Now the question is -- what can the city do to stop it? A meeting at police headquarters between top brass, city officials focused in.
Theron Pride, of the city's Office of Violence Prevention, says its task force, expanding to 64 community crisis workers, reach people at a crucial moment.
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"If we really want to reduce the violence tomorrow it's to get to the person who's at that critical moment of thinking whether or not they need a gun to protect themselves or need to retaliate," said Pride.
Acting Police Commissioner Christine Coulter says a lack of hope is an underlying problem, as well as a lack of opportunity and jobs.
A focus now is stopping retaliatory violence.
"We're trying to drive our patrols to areas where we predict retaliation or evidence of ongoing crime. We're shaking people loose, putting out everybody we can and have a bigger uniform presence at those locations," said Coulter.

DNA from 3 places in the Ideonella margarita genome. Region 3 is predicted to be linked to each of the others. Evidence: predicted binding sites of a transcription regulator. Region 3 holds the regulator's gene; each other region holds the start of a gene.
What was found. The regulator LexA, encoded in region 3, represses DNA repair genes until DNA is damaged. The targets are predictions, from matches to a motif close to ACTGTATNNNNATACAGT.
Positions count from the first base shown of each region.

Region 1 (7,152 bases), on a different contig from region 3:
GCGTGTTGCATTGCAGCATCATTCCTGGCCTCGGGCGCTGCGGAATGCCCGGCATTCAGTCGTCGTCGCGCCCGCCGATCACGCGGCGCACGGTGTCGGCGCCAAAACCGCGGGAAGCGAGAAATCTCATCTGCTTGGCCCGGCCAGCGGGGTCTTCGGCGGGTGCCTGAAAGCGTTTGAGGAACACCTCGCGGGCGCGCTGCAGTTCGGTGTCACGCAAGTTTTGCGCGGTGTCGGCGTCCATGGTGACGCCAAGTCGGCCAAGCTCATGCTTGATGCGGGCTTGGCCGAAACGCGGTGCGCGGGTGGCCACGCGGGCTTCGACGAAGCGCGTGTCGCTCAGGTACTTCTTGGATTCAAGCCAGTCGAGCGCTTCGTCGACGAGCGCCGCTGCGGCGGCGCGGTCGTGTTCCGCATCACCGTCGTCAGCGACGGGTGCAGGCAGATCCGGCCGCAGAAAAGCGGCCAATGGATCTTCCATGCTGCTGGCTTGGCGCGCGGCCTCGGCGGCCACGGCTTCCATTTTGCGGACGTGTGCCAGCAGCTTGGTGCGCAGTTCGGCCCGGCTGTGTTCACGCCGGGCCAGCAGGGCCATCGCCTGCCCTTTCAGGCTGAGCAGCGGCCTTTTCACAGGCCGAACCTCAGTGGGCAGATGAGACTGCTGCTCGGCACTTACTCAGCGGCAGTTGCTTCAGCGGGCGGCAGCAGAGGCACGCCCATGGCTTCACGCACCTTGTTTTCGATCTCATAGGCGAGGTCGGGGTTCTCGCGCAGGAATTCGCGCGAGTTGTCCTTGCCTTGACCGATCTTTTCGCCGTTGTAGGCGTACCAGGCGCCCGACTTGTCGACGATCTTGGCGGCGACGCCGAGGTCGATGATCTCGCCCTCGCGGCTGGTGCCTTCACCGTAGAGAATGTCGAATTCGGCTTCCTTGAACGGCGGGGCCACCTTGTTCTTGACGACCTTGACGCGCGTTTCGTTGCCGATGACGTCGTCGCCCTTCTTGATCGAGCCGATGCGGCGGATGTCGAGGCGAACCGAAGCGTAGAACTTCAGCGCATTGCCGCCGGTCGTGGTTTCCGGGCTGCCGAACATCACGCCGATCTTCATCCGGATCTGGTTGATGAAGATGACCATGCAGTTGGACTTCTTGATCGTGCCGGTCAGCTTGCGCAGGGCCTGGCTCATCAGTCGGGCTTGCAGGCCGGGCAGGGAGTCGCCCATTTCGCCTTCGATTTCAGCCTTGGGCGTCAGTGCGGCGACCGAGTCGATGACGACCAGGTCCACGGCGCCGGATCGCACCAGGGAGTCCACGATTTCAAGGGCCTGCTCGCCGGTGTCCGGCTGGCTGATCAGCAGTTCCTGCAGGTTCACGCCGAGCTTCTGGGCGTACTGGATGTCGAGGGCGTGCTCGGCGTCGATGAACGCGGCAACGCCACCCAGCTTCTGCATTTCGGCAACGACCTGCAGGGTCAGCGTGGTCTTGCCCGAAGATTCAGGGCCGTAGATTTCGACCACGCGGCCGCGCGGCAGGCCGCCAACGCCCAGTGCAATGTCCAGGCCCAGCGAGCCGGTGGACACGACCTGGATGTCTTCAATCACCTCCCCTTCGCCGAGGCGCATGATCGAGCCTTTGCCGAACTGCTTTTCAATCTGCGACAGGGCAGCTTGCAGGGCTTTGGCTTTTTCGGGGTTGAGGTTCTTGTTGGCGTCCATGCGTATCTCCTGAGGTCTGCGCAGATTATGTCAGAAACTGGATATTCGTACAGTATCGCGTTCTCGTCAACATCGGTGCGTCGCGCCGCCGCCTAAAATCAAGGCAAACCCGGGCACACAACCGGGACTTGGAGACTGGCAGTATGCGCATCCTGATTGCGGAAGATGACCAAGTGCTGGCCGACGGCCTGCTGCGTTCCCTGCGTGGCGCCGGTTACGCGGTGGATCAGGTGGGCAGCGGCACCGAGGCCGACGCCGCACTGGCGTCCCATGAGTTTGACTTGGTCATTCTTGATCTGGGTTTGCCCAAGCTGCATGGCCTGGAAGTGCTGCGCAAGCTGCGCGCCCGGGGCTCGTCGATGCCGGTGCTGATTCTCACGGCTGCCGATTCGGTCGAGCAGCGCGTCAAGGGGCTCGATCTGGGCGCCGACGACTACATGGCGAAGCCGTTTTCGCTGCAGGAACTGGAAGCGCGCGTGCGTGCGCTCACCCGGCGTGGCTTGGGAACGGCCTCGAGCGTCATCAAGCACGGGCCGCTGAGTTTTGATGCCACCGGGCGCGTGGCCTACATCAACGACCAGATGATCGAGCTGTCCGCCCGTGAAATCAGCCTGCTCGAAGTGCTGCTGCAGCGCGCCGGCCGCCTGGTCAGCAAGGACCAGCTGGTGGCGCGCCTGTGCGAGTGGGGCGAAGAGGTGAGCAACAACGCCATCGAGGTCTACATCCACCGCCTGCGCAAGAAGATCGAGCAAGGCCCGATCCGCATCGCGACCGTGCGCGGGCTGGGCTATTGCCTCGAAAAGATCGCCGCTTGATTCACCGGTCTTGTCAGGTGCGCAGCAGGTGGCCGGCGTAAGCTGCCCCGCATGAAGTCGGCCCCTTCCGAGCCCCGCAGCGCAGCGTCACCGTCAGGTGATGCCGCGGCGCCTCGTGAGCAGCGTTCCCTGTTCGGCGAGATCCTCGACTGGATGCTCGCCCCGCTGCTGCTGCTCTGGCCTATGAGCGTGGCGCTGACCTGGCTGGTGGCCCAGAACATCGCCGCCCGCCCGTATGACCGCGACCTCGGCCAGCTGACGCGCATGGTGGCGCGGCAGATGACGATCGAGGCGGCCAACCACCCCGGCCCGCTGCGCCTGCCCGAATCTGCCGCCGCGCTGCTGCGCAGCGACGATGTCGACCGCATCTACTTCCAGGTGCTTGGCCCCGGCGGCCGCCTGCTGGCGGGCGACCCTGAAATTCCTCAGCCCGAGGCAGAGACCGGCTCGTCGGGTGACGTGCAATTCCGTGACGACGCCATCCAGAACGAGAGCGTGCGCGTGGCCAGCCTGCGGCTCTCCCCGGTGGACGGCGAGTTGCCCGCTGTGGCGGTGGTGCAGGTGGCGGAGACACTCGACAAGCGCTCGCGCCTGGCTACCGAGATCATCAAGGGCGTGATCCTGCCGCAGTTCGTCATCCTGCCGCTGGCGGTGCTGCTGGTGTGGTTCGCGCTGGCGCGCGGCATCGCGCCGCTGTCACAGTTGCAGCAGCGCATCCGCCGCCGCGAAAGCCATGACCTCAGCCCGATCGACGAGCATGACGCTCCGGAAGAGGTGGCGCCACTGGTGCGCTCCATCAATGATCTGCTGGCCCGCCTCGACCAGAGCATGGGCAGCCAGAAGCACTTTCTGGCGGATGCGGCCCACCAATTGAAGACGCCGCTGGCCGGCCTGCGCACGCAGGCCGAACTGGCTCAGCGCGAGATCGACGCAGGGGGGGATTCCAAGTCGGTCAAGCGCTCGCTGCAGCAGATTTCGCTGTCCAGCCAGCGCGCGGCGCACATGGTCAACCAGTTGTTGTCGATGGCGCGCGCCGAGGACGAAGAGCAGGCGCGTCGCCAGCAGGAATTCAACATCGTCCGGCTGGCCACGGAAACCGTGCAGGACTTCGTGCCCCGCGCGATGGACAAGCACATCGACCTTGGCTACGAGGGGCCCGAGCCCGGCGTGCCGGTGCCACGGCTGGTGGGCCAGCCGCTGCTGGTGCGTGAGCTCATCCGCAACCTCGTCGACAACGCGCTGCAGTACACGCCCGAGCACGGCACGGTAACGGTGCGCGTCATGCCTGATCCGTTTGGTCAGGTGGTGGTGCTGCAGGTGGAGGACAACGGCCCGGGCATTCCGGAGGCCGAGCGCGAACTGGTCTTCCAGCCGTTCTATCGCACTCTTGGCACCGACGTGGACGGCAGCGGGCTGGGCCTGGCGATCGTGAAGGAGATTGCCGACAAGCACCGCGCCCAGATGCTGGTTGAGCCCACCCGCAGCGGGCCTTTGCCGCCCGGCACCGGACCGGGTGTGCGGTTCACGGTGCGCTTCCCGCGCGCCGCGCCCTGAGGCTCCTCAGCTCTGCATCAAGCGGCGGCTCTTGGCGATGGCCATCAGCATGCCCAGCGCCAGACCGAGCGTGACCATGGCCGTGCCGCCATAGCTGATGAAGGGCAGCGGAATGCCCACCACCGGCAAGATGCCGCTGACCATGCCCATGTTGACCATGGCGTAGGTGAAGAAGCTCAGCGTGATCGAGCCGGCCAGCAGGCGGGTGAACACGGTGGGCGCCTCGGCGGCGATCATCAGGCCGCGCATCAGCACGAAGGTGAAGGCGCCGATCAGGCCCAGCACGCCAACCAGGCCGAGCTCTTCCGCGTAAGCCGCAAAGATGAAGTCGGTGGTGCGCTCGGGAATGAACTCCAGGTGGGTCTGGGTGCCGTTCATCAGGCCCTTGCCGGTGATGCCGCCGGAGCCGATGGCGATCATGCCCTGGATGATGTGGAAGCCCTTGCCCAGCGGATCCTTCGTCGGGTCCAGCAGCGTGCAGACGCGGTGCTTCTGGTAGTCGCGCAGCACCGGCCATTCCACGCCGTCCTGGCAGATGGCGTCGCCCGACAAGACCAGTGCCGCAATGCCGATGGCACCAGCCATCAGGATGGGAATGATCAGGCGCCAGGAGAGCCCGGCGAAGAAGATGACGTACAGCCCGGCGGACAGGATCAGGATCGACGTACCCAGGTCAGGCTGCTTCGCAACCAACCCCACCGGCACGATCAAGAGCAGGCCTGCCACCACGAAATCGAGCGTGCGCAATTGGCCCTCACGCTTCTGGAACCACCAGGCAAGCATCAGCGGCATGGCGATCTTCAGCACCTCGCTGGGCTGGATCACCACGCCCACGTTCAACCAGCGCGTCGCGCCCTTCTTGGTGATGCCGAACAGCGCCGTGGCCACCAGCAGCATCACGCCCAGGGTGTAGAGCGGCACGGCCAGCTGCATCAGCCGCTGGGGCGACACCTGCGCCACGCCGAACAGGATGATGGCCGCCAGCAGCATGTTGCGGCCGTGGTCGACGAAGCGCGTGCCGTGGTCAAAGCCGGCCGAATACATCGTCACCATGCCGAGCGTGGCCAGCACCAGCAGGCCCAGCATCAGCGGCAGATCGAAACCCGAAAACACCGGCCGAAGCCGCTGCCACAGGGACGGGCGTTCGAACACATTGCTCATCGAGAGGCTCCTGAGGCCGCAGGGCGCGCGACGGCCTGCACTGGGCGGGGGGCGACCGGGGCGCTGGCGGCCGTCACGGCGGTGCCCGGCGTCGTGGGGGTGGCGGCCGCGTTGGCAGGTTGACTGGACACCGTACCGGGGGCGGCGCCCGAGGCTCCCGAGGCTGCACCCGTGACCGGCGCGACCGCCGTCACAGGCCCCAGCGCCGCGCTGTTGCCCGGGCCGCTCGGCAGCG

Dr. Dorothy Johnson-Speight is the founder of "Mothers in Charge." She says the city should tap into what community groups have to offer.
"Sometimes we have information that may not be provided to a city official or police, ," says Dr. Johnson-Speight.
Philadelphia averaging roughly 1 murder a day to start 2020
Reverend Luis Cortés CEO of Esperanza in Hunting Park says churches, schools, government, police and neighbors are ready to fight back.
"The one organizing piece we would need is who is going to be the person to bring us all to the table so we can act in conjunction," said Reverend Cortés.
He also believes the re-distribution of neighborhoods as people are being priced out can stir violence by people vying to control new territory.
In each part of Philadelphia, these conversations are being had. What everyone agrees on is there is no one cause to violence in Philadelphia, and certainly no one solution.